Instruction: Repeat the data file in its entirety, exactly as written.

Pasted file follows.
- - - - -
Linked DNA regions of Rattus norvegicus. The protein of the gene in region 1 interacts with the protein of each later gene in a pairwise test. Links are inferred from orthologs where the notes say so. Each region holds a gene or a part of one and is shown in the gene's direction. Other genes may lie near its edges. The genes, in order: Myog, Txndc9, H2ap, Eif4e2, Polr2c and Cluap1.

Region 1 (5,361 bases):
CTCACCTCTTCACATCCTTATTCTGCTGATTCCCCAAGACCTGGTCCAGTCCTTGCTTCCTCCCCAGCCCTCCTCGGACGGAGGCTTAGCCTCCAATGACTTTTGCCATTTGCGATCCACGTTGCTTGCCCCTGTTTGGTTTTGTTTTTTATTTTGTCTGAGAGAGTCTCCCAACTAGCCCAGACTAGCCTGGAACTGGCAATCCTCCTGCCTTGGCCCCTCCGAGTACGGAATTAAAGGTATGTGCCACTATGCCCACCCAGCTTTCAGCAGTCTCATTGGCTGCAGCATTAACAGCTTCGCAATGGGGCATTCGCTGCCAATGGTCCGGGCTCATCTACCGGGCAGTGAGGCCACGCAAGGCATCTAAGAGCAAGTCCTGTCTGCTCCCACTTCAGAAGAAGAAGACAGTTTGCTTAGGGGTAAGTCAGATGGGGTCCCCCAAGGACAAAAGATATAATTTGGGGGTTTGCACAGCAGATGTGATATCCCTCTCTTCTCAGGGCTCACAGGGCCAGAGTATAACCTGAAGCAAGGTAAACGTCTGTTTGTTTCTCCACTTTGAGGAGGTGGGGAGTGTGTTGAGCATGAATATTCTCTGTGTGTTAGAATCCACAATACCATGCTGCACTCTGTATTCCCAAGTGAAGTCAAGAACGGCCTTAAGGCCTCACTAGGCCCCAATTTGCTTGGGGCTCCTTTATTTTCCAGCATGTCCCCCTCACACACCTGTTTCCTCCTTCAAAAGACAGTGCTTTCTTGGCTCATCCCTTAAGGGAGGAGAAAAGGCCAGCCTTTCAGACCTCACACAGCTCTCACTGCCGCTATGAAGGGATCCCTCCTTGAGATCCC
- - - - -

Linked DNA regions of Rattus norvegicus. The protein of the gene in region 1 interacts with the protein of each later gene in a pairwise test. Links are inferred from orthologs where the notes say so. Each region holds a gene or a part of one and is shown in the gene's direction. Other genes may lie near its edges. The genes, in order: Myog, Txndc9, H2ap, Eif4e2, Polr2c and Cluap1.

Region 1 (5,361 bases):
CTCACCTCTTCACATCCTTATTCTGCTGATTCCCCAAGACCTGGTCCAGTCCTTGCTTCCTCCCCAGCCCTCCTCGGACGGAGGCTTAGCCTCCAATGACTTTTGCCATTTGCGATCCACGTTGCTTGCCCCTGTTTGGTTTTGTTTTTTATTTTGTCTGAGAGAGTCTCCCAACTAGCCCAGACTAGCCTGGAACTGGCAATCCTCCTGCCTTGGCCCCTCCGAGTACGGAATTAAAGGTATGTGCCACTATGCCCACCCAGCTTTCAGCAGTCTCATTGGCTGCAGCATTAACAGCTTCGCAATGGGGCATTCGCTGCCAATGGTCCGGGCTCATCTACCGGGCAGTGAGGCCACGCAAGGCATCTAAGAGCAAGTCCTGTCTGCTCCCACTTCAGAAGAAGAAGACAGTTTGCTTAGGGGTAAGTCAGATGGGGTCCCCCAAGGACAAAAGATATAATTTGGGGGTTTGCACAGCAGATGTGATATCCCTCTCTTCTCAGGGCTCACAGGGCCAGAGTATAACCTGAAGCAAGGTAAACGTCTGTTTGTTTCTCCACTTTGAGGAGGTGGGGAGTGTGTTGAGCATGAATATTCTCTGTGTGTTAGAATCCACAATACCATGCTGCACTCTGTATTCCCAAGTGAAGTCAAGAACGGCCTTAAGGCCTCACTAGGCCCCAATTTGCTTGGGGCTCCTTTATTTTCCAGCATGTCCCCCTCACACACCTGTTTCCTCCTTCAAAAGACAGTGCTTTCTTGGCTCATCCCTTAAGGGAGGAGAAAAGGCCAGCCTTTCAGACCTCACACAGCTCTCACTGCCGCTATGAAGGGATCCCTCCTTGAGATCCC